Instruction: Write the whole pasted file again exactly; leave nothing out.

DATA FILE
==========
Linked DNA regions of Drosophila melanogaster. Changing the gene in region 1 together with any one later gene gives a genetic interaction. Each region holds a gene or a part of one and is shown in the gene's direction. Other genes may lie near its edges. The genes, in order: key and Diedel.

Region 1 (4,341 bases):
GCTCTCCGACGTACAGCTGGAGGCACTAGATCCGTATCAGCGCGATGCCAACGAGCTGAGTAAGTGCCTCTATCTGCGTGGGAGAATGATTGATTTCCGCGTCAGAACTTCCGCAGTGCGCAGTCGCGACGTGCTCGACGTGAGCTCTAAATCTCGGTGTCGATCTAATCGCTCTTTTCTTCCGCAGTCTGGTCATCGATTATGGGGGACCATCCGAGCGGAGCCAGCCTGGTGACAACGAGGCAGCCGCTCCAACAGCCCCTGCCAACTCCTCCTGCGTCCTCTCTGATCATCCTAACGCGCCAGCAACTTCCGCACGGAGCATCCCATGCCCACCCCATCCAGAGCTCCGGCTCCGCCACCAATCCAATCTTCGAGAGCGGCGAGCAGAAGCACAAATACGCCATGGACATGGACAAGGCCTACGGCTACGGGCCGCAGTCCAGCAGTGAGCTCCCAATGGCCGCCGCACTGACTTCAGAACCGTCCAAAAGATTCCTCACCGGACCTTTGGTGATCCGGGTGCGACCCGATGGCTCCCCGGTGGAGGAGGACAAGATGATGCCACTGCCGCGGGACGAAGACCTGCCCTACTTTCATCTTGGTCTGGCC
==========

Linked DNA regions of Drosophila melanogaster. Changing the gene in region 1 together with any one later gene gives a genetic interaction. Each region holds a gene or a part of one and is shown in the gene's direction. Other genes may lie near its edges. The genes, in order: key and Diedel.

Region 1 (4,341 bases):
GCTCTCCGACGTACAGCTGGAGGCACTAGATCCGTATCAGCGCGATGCCAACGAGCTGAGTAAGTGCCTCTATCTGCGTGGGAGAATGATTGATTTCCGCGTCAGAACTTCCGCAGTGCGCAGTCGCGACGTGCTCGACGTGAGCTCTAAATCTCGGTGTCGATCTAATCGCTCTTTTCTTCCGCAGTCTGGTCATCGATTATGGGGGACCATCCGAGCGGAGCCAGCCTGGTGACAACGAGGCAGCCGCTCCAACAGCCCCTGCCAACTCCTCCTGCGTCCTCTCTGATCATCCTAACGCGCCAGCAACTTCCGCACGGAGCATCCCATGCCCACCCCATCCAGAGCTCCGGCTCCGCCACCAATCCAATCTTCGAGAGCGGCGAGCAGAAGCACAAATACGCCATGGACATGGACAAGGCCTACGGCTACGGGCCGCAGTCCAGCAGTGAGCTCCCAATGGCCGCCGCACTGACTTCAGAACCGTCCAAAAGATTCCTCACCGGACCTTTGGTGATCCGGGTGCGACCCGATGGCTCCCCGGTGGAGGAGGACAAGATGATGCCACTGCCGCGGGACGAAGACCTGCCCTACTTTCATCTTGGTCTGGCC